Grain alignment

There are two basic wood grain alignments of a board used for board breaks.

Figure 1 is the top edge view a board cut from the center of a tree, where the grains are such that one face is the mirror image of the other. The amount of force needed to break the board will be the same no matter which side is struck.

Figure 1

Figure 2 is the top edge view a board cut slightly off-center from the center of a tree. The left side was closer to the center of the tree than the right side. Since the grain alignment is not symmetrical, on which side should the board be struck?


Figure 2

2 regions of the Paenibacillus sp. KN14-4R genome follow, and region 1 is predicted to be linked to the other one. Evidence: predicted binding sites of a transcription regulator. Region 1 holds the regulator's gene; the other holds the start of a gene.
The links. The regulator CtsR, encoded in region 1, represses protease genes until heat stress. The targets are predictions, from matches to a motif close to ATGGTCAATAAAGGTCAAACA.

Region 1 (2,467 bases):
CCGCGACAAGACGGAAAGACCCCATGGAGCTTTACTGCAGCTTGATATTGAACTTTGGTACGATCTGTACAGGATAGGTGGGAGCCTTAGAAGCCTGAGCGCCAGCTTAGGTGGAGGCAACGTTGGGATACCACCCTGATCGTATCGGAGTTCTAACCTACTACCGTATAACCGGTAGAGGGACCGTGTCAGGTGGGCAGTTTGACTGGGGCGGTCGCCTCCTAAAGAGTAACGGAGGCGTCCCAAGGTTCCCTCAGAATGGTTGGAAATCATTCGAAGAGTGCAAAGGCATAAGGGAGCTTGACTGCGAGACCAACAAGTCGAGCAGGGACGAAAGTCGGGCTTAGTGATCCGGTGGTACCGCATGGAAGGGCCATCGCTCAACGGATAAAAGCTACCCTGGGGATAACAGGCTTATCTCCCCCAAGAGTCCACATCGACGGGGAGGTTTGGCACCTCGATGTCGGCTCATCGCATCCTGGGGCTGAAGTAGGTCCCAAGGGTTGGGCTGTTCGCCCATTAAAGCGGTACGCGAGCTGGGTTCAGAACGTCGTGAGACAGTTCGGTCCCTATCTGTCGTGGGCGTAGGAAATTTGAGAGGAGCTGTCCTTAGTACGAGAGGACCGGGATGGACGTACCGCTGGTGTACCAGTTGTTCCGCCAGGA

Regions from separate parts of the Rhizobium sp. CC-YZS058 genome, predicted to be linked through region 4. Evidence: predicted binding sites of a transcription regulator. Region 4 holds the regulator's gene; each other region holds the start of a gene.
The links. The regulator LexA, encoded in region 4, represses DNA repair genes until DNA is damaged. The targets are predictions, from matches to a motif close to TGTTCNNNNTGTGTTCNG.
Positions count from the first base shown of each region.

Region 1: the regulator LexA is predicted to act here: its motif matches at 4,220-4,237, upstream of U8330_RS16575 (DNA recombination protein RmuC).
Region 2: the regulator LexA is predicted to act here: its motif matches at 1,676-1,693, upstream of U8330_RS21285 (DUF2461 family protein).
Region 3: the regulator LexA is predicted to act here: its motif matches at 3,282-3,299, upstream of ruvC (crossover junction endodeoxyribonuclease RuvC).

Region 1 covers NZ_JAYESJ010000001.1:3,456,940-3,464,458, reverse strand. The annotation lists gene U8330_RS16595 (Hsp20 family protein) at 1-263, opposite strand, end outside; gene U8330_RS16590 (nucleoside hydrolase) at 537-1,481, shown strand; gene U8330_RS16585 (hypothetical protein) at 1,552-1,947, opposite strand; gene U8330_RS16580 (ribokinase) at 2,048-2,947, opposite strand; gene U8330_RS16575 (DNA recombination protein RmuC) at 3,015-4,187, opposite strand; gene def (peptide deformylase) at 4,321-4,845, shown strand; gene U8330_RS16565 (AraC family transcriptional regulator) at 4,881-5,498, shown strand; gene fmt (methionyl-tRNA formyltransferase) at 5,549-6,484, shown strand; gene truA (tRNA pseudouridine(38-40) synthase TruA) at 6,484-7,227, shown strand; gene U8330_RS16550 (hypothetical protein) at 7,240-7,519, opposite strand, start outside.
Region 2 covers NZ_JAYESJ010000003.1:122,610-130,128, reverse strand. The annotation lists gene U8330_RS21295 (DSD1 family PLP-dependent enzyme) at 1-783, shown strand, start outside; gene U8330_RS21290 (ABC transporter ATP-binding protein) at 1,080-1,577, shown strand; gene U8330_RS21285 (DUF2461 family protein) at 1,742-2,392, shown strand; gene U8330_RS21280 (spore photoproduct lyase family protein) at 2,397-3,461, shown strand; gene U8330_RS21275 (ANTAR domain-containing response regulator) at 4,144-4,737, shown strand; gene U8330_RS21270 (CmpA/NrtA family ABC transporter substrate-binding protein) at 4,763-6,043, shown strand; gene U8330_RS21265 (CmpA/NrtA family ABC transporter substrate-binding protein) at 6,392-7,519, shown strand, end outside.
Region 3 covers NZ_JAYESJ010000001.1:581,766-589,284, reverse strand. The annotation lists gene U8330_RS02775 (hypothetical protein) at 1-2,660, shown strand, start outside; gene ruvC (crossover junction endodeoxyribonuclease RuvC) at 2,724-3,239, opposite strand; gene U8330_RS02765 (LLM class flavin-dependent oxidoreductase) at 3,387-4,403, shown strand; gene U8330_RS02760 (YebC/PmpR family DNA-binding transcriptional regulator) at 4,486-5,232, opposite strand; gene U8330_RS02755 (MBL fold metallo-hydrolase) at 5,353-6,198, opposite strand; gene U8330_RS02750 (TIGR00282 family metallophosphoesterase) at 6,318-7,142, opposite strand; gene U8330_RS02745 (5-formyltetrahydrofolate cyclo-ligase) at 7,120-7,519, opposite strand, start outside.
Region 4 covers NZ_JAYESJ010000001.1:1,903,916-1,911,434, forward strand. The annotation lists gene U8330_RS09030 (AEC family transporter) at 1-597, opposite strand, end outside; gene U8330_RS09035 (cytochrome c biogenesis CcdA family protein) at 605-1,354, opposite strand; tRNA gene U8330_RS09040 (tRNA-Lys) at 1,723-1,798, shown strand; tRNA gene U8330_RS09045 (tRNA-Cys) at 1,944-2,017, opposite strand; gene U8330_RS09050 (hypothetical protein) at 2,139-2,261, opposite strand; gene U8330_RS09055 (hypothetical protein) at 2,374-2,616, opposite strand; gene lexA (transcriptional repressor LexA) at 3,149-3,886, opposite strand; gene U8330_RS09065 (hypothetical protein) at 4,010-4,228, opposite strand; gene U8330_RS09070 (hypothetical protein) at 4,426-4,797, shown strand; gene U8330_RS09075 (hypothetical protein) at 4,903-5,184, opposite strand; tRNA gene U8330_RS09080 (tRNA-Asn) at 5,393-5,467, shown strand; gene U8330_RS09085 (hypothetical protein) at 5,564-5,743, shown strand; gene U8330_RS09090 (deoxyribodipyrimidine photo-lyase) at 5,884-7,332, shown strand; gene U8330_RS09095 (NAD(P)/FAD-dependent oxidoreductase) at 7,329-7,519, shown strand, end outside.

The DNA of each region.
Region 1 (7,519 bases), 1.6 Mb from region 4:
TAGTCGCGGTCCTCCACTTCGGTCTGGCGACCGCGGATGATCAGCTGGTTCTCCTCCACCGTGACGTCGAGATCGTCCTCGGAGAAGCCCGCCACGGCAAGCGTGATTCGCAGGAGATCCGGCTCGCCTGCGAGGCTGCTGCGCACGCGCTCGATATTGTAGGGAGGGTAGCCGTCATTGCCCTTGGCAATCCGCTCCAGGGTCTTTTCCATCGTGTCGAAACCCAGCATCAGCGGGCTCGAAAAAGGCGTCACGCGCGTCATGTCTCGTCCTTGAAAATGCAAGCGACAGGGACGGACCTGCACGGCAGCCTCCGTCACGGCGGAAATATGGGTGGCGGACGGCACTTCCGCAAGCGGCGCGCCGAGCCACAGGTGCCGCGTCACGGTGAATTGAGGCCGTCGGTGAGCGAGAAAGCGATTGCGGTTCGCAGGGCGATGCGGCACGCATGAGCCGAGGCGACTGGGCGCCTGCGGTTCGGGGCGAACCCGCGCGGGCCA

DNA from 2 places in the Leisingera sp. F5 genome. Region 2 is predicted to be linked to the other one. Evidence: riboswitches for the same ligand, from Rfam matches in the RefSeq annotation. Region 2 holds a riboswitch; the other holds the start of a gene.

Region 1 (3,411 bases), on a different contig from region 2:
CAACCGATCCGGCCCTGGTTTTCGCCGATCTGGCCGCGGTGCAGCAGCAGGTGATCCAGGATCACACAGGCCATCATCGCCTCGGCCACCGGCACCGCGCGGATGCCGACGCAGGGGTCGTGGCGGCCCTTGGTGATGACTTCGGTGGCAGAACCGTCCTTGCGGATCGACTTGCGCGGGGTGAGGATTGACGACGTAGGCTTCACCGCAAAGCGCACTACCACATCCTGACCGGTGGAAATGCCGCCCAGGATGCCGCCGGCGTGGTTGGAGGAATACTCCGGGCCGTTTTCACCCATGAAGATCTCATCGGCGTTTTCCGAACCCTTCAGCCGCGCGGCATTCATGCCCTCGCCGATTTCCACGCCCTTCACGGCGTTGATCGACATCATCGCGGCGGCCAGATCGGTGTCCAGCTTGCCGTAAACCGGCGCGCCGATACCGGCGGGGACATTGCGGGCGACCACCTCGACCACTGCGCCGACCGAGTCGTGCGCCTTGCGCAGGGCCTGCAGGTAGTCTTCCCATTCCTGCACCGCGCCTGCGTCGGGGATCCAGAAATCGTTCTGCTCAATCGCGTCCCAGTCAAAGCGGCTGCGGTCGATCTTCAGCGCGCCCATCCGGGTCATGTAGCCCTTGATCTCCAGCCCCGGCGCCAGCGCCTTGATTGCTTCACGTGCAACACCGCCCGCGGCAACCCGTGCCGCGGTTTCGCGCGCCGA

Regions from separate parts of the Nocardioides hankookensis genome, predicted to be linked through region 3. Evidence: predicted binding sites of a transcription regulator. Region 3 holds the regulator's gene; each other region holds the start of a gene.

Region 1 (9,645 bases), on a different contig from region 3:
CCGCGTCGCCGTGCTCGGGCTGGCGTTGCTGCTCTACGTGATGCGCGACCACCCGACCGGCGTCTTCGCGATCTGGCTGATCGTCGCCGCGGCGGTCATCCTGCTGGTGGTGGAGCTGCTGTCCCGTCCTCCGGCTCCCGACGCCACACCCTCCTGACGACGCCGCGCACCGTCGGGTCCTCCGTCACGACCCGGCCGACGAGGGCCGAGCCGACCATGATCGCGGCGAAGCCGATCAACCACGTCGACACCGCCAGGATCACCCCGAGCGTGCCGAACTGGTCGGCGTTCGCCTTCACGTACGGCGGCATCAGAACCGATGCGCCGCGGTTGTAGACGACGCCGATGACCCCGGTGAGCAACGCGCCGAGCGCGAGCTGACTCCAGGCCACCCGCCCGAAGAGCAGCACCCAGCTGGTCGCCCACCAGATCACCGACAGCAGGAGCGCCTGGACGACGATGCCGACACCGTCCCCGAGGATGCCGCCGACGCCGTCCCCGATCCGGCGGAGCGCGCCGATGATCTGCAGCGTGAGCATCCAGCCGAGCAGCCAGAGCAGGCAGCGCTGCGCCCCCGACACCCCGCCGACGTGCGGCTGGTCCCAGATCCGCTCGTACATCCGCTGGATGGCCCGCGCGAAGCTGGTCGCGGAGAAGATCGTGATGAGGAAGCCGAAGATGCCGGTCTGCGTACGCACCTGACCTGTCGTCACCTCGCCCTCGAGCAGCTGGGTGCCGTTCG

Striking the left face of the board as it is shown Figure 2 will cause the board to break more easily than striking the right face of the board. When a board with a grain alignment similar to that shown in Figure 2 is held on the edges by a board holder and the board is struck, three forces act on the board: two forces from the board holder pushing back against the board edges and one from the board breaker who is pushing against the board center. When struck, the board bends and the backside begins to stretch and split while the front side is compressed. The grain on the left side of the board is closer together and is more easily compressed. The grain on right side is straighter than the grain on the front side and thus easier to stretch. If the board were struck from the right side, the opposite would be true making the board harder to break.

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